Set in Darkness
Thanks to Ian Rankin, master of Scottish noir, Edinburgh has become the crime-fiction capital of the world. Edinburgh, which is where Sherlock Holmes’s creator, Arthur Conan Doyle, was born, is Detective Inspector John Rebus’s beat. First introduced in 1987 as a forty-one-year-old Detective Sergeant, the aptly named Rebus has aged and deepened over fourteen years and just as many books. As his hero has grown, so has Rankin’s reputation: in part because of the way his art has advanced a form defined by convention, in part because of interest in all things Scottish, and in part because Rankin’s immensely popular fiction is so in tune with questions of national identity during a transitional period in Scotland’s history.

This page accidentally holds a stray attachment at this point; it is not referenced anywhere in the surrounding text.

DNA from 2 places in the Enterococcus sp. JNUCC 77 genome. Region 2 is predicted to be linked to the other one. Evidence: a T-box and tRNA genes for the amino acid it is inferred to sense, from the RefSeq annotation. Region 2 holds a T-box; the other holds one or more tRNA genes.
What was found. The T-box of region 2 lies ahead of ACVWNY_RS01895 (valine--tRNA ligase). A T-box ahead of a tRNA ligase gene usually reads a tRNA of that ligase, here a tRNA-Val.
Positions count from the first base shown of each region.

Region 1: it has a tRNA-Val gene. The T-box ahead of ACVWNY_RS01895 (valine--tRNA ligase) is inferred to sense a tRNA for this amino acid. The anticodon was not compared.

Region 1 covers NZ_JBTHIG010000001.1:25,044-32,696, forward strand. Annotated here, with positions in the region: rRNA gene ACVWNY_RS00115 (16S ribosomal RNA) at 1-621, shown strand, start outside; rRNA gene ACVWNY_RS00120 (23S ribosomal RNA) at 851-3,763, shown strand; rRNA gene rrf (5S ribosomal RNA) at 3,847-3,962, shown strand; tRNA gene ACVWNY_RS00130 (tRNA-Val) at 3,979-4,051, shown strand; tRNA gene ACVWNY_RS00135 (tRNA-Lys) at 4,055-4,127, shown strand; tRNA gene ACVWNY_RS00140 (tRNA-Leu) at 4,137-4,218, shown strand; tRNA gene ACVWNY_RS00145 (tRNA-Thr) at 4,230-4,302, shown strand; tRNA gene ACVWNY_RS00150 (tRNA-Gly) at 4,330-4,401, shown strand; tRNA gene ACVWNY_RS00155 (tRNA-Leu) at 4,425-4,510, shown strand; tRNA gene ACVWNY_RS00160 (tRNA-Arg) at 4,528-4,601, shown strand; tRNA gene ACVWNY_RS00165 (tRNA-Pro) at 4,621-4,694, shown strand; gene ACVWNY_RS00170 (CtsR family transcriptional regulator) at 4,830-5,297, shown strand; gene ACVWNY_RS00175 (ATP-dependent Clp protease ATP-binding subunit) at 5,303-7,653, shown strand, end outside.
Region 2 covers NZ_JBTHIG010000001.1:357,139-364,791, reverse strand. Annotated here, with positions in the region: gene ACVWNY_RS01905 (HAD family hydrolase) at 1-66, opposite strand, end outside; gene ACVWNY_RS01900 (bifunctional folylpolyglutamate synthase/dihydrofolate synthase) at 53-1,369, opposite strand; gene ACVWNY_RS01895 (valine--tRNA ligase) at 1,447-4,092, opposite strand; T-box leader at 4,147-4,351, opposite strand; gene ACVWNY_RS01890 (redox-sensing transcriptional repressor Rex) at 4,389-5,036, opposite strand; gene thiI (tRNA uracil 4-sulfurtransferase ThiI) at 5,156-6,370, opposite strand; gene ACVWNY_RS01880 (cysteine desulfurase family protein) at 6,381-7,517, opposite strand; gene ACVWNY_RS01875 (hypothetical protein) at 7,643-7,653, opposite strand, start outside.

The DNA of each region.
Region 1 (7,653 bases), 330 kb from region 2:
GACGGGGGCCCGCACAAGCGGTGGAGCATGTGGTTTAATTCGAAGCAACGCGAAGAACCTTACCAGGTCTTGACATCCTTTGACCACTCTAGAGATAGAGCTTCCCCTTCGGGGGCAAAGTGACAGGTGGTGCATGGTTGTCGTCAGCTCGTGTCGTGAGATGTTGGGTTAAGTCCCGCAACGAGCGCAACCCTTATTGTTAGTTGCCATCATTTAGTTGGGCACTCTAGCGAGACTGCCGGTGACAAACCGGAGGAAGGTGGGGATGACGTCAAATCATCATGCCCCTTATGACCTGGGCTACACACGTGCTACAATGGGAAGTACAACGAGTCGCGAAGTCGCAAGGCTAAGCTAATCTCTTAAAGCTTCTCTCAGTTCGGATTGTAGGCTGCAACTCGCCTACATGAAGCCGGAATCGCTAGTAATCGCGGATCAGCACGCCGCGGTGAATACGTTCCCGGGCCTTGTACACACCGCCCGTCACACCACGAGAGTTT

The fit between nation and narration is especially close in Set in Darkness in which the failed referendum on Scottish devolution of 1979 and the passage of a similar bill in 1997 loom large. This being Rankin, politics is just another outlet for corruption, this time involving rigged real estate deals. The first of the novel’s many corpses is found, appropriately enough, in a building that had once been the residence of the architect of the 1707 Act of Union which joined Scotland to England and that is now being restored for use by members of the new Scottish parliament. The novel’s several mysteries are all related, Rebus (as usual) believes, but the connections are not elementary, as Holmes would say. They are as...
(The entire section is 411 words.)